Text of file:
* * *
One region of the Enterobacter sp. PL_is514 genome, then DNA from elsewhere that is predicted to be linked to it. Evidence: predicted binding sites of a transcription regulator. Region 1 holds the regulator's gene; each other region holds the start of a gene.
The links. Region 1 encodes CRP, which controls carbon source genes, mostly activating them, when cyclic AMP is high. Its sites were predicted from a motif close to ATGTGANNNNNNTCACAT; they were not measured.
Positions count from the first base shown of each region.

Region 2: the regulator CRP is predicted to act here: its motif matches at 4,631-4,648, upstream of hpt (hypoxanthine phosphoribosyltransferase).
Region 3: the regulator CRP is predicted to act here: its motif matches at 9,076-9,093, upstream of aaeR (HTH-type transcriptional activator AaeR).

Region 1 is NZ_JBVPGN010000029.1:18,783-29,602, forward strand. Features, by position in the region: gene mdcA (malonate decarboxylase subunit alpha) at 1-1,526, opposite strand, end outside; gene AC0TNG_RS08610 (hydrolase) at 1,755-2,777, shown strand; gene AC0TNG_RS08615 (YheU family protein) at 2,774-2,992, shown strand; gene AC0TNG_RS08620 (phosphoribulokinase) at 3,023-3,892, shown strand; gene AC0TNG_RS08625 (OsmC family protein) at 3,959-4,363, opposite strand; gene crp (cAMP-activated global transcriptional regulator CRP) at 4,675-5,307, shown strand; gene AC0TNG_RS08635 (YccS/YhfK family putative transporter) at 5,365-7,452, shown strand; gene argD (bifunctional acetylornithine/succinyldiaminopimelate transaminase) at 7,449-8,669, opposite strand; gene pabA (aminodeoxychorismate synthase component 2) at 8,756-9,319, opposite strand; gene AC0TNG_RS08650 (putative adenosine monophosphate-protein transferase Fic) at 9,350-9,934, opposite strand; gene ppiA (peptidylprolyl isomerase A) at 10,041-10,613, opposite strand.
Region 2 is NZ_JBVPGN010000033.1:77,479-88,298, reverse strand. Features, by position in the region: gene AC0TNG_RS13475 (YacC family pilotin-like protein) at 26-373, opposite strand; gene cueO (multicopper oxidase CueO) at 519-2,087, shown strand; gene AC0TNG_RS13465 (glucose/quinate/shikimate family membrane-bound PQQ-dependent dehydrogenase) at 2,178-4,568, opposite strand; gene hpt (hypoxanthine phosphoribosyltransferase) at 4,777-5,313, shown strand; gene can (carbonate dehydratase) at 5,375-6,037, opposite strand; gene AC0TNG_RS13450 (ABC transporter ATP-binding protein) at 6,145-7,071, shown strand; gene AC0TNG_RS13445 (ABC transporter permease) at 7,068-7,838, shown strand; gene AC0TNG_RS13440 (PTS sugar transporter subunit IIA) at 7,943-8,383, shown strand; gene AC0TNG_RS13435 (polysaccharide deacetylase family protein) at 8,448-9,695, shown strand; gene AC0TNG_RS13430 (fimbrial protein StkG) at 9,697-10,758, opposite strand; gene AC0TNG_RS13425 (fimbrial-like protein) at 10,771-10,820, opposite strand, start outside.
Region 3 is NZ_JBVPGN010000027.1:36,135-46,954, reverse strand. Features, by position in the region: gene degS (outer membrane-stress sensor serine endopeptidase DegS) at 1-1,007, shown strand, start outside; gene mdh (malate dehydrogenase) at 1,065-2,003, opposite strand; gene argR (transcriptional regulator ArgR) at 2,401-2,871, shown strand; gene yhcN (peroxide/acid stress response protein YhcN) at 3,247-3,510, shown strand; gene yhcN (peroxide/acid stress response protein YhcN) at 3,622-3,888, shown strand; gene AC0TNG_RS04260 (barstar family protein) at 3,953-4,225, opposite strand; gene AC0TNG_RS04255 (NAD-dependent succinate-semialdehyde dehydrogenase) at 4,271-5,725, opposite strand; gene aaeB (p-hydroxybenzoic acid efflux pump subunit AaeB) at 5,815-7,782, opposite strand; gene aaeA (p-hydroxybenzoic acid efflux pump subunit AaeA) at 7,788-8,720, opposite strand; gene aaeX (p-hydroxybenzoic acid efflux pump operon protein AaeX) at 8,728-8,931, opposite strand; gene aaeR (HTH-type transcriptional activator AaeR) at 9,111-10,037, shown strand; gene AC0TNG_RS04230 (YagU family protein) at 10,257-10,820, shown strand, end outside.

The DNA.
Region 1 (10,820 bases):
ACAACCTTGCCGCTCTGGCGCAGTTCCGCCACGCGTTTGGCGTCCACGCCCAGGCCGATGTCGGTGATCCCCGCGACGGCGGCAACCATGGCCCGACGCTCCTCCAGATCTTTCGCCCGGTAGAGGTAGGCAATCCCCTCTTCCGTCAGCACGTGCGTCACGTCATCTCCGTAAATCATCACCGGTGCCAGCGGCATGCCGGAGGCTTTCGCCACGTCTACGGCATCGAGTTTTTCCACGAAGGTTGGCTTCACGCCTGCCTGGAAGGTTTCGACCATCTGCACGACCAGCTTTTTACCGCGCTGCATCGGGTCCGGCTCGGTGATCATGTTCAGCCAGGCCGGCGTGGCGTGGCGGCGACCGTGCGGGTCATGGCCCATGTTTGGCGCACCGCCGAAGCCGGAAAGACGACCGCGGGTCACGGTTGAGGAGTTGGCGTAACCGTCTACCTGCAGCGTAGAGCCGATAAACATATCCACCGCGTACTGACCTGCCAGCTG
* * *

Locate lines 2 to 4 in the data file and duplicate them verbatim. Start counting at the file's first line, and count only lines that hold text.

The links. Region 1 encodes CRP, which controls carbon source genes, mostly activating them, when cyclic AMP is high. Its sites were predicted from a motif close to ATGTGANNNNNNTCACAT; they were not measured.
Positions count from the first base shown of each region.

Region 2: the regulator CRP is predicted to act here: its motif matches at 4,631-4,648, upstream of hpt (hypoxanthine phosphoribosyltransferase).